Meiji Shrine (明治 神宮, Meiji Jingū) is a shrine dedicated to the deified spirits of Emperor Meiji and his consort, Empress Shoken. Located next to the busy Harajuku Station on the JR Yamanote Line, the Meiji Shrine and the adjacent Yoyogi Park form a large forest area within the densely built city. The sanctuary's large gardens offer hiking trails that are great for a relaxing stroll.

The shrine was completed and dedicated to Emperor Meiji and Empress Shoken in 1920, eight years after the Emperor's death and six years after the Empress passed away. The sanctuary was destroyed during World War II, but was rebuilt soon after. Emperor Meiji was the first emperor of modern Japan. He was born in 1852 and ascended the throne in 1867 at the height of the Meiji Restoration, when Japan's feudal era came to an end and the emperor was restored to power. During the Meiji period, Japan modernized and westernized itself to join the world's greatest powers when Emperor Meiji died in 1912. 
 

The main building complex of the shrine is located a ten-minute walk from the south entrance near Harajuku Station and the north entrance near Yoyogi Station. The entrance to the sanctuary is marked by a huge torii gate, after which the sights and sounds of the bustling city are replaced by a peaceful forest.

The approximately 100,000 trees that make up the Meiji Jingu forest were planted during the construction of the shrine and were donated from regions across the country. In the middle of the forest, Meiji Jingu's buildings also have an air of tranquility distinct from the surrounding city. Sanctuary visitors can participate in typical Shinto activities, such as making offerings in the main hall, buying amulets and amulets, or writing a wish on an emu. Meiji Jingu is one of Japan's most popular shrines. In the early days of the New Year, the shrine regularly receives over three million visitors for the first prayers of the year (hatsumode), more than any other shrine or temple in the country. During the rest of the year, traditional Shinto weddings can be seen taking place there.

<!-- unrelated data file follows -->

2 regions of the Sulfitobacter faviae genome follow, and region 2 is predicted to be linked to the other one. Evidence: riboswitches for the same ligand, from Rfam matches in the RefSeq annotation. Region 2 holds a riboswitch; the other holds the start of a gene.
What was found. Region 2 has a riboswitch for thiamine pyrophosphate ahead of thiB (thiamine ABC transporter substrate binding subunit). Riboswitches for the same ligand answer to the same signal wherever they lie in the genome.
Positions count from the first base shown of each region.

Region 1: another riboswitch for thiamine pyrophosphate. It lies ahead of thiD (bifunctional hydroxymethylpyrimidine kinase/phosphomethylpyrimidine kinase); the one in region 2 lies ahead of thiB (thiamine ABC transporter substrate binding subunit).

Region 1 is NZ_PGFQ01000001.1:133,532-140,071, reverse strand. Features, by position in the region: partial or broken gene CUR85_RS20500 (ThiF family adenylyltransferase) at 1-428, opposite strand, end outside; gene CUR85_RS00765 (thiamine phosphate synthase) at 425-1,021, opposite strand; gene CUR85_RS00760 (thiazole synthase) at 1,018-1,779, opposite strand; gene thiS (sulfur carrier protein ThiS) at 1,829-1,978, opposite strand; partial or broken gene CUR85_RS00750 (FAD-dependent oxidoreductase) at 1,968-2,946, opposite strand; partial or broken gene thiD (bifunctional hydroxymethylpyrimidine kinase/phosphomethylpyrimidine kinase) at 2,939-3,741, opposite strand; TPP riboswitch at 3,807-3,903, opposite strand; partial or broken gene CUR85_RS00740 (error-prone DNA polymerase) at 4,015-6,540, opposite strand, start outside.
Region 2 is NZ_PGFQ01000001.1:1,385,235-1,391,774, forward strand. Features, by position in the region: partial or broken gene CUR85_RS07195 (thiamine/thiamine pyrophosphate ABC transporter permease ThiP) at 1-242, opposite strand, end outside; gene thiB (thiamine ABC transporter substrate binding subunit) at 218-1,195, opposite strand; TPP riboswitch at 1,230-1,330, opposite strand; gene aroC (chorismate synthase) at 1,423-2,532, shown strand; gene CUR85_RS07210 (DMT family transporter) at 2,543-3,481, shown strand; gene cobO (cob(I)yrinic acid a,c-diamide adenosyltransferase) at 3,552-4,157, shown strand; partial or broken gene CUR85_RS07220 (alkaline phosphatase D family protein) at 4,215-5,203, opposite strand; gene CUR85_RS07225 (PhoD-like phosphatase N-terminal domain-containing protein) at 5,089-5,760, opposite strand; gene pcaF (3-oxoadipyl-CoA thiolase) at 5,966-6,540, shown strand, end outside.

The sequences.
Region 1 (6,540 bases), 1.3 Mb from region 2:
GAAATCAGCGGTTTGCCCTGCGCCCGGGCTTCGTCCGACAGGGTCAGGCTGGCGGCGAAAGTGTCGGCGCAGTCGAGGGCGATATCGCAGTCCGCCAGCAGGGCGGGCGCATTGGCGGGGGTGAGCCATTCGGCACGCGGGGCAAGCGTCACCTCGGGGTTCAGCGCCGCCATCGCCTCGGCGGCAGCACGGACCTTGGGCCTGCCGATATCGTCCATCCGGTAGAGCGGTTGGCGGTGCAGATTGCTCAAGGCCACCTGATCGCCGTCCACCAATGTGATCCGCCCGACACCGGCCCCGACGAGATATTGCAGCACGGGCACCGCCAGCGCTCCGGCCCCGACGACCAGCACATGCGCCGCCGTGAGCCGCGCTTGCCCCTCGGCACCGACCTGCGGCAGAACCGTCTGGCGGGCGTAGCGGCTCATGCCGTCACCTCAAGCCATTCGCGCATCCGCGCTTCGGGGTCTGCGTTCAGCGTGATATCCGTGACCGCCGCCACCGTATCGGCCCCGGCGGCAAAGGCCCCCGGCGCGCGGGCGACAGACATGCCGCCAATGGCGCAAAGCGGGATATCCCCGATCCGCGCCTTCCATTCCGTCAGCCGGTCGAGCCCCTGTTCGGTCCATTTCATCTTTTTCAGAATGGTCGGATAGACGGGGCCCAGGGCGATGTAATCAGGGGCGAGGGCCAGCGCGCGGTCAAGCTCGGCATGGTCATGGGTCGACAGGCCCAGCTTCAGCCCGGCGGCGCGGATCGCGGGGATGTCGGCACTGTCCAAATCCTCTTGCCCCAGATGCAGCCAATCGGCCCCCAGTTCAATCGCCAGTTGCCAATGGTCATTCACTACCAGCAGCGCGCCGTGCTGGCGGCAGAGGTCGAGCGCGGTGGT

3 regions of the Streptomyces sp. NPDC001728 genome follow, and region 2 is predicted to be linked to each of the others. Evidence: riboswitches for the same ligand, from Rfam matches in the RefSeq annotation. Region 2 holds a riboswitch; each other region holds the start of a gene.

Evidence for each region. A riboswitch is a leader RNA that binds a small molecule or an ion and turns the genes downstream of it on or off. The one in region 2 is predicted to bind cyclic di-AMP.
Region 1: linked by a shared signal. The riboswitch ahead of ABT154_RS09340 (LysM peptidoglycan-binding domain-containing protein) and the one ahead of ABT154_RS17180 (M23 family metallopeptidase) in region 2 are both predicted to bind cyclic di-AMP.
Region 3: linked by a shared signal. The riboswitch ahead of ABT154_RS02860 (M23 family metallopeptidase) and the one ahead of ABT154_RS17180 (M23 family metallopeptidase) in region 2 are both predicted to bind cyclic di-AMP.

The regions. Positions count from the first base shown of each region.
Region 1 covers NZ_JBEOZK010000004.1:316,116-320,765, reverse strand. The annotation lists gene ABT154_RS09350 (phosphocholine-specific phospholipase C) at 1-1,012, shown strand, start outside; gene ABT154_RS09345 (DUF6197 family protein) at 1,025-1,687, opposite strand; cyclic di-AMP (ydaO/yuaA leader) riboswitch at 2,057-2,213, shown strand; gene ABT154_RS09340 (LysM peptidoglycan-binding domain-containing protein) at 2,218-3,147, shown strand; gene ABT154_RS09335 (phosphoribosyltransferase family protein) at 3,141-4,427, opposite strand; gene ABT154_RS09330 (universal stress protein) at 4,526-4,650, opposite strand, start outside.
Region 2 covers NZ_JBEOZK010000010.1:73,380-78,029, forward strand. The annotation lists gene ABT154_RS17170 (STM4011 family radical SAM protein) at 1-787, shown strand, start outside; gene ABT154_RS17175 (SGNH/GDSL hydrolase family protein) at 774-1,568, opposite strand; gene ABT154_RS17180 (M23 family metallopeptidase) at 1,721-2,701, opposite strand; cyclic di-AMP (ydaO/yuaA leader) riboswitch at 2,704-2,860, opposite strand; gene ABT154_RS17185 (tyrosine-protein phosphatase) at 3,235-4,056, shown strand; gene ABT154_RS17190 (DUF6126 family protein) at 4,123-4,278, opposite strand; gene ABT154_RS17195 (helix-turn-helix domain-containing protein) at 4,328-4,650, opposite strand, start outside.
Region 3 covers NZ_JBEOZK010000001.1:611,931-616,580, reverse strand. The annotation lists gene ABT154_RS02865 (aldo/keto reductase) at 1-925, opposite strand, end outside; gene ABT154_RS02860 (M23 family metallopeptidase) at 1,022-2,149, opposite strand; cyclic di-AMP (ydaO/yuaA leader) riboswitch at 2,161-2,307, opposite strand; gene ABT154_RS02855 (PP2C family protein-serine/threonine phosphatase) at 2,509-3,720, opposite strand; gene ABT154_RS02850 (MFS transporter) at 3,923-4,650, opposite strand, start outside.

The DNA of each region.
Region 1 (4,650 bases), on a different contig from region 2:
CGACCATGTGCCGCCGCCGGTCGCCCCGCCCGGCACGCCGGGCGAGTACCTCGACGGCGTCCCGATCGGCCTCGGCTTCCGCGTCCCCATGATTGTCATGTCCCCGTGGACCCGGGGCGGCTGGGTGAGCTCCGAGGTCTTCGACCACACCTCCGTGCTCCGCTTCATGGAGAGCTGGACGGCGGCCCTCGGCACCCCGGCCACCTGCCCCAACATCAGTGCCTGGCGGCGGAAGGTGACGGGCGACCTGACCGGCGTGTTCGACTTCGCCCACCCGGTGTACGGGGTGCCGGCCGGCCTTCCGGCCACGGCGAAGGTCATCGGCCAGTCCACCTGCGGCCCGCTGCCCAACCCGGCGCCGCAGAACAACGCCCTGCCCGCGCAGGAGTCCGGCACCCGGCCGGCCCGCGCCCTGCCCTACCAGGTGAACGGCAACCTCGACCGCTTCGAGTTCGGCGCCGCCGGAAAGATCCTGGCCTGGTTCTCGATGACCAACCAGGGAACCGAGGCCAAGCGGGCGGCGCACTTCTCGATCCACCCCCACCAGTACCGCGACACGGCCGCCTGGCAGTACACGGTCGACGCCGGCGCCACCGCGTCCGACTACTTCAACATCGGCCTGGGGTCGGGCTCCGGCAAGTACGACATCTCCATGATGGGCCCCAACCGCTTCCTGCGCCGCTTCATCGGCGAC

Not far from the entrance to the Harajuku shrine along the approach to the shrine buildings is the Meiji Jingu Museum, which opened in October 2019. Elegantly designed by the famous architect Kuma Kengo, the museum displays treasures from the shrine's collection, including personal belongings interesting features of the emperor and empress and the chariot with which the emperor traveled for the formal declaration of the Meiji Constitution in 1889.

A large area of ​​the southern section of the sanctuary's land is occupied by the Inner Garden, which requires an entrance fee to enter. The garden becomes particularly popular in mid-June, when the irises are in bloom. A small well located inside the garden, the Kiyomasa Well, takes its name from a military commander who dug it about 400 years ago. The well was visited by the emperor and the empress while they were alive and became a popular spiritual "power point".

 

Getting there and around The approach to Meiji Shrine starts just a few steps from Harajuku Station on the JR Yamanote line or Meiji-jingu-mae Station on the Chiyoda and Fukutoshin subway lines.